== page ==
The never ending string of random murders just keeps on growing, leaving us with innocent dead victims and grieving friends and family. Just last week, one of these tragedies became a little more personal for me.
As I was leaving a great concert put on by Elvis Costello & the Imposters, I checked my phone, and noticed an alert that a gunman had opened fire in a movie theater in Lafayette, Louisiana, and killed 2 people, injuring 9 others. In the lobby, after the show, I bumped into Wisconsin State Rep. Terese Berceau, who is a friend of mine, and she asked if I had heard about the mass murder. My pathetic response was that it was not a mass murder since only 2 people had died. We both bemoaned the sad fact that it seems impossible for state legislators or Congress to control the ever spiraling number of murders through effective gun control.
The next day, I noted this on my friend Alan Coulter’s Facebook feed,
This was an unimaginable tragedy. The loss of our precious, beautiful Mayci Breaux saddens the hearts of our entire family. Thanks everyone for your kind words and sympathies.
whom she planned on marrying, and who was wounded in the theater shooting.
Since, my friendship with Alan is mostly professional and I have not met his whole family, and since he lives in New Orleans, my immediate thought was that Mayci Breaux, one of the two murdered women in that theater, was a family member of his. So, in addition to expressing my sympathy to Alan, I asked, and it turns out that Alan was her great uncle, and they were getting ready to travel to a large family reunion in the near future.
I did not know Mayci Breaux, although everything I have read about her suggests that she was a wonderful young woman with a bright future ahead of her, that was snuffed out by a bullet.
After the Sandy Hook Elementary school massacre, I put out a call to repeal the Second Amendment. While I knew it was unlikely that our nation could move that far, I truly, and it turns out naively, believed that the massacre of 20 young school children and 6 school staff would finally turn our nation towards effective gun control. Sadly, that did not happen.
For a long time, since then, out of frustration, I gave up on the ability of our state and federal governing officials to engage in effective gun control. But the murder of Mayci Breaux reminded me that it is not in my DNA to give up when something is as important as stopping the rampant daily murder of innocent people in our nation. Indeed, it brought to mind the lesson my mother taught me during the Vietnam war, when every Friday, the nightly news would announce the body count of dead, wounded and missing in action. Then, since I lived in Detroit, the local news would follow with the weekly and annual murder count. My mother wisely taught me that the numbers numbed us into forgetting that each one of these deaths was of a real human being who left behind loved ones.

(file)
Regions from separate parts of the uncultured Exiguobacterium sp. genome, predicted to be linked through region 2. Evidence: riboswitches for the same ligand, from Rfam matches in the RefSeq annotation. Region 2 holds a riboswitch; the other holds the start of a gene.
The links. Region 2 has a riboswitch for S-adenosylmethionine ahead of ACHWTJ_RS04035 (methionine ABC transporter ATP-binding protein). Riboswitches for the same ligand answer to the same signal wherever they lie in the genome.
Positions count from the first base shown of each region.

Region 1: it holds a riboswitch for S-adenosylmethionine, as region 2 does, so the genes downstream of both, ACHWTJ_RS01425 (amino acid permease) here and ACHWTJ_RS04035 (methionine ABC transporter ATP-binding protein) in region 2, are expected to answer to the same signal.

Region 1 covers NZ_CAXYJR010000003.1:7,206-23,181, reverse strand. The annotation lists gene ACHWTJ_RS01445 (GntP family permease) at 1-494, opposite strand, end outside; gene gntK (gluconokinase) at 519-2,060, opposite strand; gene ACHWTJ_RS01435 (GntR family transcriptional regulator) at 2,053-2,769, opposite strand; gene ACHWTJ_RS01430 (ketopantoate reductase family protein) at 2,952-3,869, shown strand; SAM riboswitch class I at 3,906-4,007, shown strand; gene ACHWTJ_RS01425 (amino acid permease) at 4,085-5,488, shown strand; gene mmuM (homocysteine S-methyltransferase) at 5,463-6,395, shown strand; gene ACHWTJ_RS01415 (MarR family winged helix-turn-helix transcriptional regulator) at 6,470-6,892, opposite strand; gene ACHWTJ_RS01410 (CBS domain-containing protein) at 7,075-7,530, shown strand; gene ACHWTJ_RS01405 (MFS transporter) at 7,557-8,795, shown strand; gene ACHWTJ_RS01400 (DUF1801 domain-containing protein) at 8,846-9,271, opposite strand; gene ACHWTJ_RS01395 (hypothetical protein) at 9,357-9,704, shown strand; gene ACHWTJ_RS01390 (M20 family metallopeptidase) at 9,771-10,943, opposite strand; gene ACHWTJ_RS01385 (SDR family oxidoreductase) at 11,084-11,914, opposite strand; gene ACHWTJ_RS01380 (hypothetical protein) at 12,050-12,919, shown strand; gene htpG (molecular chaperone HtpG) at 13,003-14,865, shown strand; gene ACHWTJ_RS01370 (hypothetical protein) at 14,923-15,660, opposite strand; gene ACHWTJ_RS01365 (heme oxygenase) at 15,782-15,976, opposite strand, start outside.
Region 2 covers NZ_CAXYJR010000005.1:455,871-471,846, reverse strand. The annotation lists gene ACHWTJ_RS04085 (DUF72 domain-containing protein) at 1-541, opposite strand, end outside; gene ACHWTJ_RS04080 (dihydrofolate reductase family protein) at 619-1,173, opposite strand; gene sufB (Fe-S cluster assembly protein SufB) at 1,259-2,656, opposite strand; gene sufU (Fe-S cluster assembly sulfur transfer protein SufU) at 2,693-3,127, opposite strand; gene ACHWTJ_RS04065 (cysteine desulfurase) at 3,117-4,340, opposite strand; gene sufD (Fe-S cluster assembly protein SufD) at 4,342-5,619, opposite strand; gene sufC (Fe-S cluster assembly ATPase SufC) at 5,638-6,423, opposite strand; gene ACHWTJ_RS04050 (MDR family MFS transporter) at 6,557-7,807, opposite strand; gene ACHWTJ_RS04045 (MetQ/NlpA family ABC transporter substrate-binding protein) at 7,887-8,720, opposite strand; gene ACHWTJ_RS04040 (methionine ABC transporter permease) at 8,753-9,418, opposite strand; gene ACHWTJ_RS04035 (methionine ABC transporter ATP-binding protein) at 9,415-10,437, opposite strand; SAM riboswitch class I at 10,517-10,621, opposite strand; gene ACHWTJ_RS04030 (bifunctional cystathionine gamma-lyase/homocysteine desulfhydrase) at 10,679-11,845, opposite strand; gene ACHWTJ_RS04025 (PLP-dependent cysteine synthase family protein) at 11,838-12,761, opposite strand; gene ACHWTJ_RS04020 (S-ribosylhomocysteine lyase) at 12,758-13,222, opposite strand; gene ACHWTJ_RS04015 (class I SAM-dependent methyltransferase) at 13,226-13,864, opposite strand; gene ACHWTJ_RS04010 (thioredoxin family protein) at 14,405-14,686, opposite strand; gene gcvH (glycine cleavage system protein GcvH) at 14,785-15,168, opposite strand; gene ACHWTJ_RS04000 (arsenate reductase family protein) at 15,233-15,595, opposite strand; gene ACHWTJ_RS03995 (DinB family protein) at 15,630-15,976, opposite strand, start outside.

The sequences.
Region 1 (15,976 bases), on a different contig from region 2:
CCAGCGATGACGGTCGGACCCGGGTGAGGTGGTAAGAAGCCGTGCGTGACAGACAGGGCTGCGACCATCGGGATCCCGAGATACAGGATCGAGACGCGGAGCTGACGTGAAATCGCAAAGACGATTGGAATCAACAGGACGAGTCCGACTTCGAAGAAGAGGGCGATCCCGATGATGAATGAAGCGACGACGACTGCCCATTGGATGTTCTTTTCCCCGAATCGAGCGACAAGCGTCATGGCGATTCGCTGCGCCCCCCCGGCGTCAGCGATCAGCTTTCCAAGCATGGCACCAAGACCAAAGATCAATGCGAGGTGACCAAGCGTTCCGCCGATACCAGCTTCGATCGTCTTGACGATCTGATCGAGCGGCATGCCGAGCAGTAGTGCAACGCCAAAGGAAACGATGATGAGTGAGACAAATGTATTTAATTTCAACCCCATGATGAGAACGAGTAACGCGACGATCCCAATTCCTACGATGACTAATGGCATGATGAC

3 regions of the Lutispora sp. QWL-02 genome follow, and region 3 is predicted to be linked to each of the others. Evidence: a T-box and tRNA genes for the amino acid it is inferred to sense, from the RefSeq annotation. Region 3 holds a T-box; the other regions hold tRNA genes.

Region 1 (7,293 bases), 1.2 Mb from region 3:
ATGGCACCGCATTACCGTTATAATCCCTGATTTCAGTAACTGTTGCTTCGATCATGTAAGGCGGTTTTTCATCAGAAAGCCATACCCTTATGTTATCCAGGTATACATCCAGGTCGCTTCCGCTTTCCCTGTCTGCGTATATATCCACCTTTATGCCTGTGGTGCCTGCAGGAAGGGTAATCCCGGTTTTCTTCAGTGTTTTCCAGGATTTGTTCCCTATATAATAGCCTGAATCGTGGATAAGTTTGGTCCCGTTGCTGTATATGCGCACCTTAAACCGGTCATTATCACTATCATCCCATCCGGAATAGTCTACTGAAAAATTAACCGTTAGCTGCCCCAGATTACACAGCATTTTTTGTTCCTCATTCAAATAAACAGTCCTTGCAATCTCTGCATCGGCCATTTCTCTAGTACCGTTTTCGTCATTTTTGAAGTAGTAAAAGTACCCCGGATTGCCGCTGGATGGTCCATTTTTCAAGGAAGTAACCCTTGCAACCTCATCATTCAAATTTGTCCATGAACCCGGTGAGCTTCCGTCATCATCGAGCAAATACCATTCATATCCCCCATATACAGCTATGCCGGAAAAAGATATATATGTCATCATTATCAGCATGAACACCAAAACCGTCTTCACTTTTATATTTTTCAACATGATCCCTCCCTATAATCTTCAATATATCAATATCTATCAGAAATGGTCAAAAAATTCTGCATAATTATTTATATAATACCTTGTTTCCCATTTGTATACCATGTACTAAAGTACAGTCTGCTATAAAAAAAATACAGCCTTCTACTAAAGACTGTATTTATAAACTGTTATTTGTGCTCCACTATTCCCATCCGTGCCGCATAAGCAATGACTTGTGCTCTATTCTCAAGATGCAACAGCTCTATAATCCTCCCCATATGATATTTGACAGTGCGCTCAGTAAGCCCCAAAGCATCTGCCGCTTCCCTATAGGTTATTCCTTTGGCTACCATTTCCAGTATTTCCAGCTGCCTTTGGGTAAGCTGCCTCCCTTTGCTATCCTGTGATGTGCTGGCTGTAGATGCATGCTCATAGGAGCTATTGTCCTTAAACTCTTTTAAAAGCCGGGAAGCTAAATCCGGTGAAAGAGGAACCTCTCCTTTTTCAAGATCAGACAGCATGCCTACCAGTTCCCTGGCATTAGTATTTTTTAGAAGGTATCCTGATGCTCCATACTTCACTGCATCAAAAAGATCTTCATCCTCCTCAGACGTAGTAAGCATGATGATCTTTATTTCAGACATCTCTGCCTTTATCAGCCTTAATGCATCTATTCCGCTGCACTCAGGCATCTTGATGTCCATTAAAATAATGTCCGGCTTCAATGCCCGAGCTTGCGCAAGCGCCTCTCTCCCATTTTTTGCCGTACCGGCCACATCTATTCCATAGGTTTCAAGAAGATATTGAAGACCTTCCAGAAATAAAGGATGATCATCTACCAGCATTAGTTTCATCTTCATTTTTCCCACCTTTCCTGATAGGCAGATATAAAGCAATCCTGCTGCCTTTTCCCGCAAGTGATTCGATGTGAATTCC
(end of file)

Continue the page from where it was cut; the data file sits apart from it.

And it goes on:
In the spirt of not giving up, and since my business is Systems Change, it dawned on me that since our nation seems incapable of controlling guns, perhaps the better route is to treat guns and bullets like we treat cigarettes, another legal vice, by raising the taxes on them significantly. After all, raising taxes on cigarettes has proven to be an effective method to reduce smoking, especially among youth and low-income people. Best of all, the 2nd Amendment does not prohibit taxing weapons.
As I did some research on this issue, I discovered that a bullet tax has been proposed before. The late, great Sen. Patrick Moynihan proposed one. In 2013, the California Assembly considered, but did not pass a bullet tax. The fact that these two proposal did not pass, does not mean that they cannot pass, so today, I challenge Congress and every state legislature to institute a bullet tax so high that our nation finally ends the ever rising spiral of senseless murder that brings new tragedy to new victims every single day.
We cannot afford to give up on effective gun control. Not if we hope to avoid more tragedies like the murder of Mayci Breaux.
For more information on how I can help you accomplish effective, progressive systems change contact Jeff Spitzer-Resnick by visiting his website: Systems Change Consulting.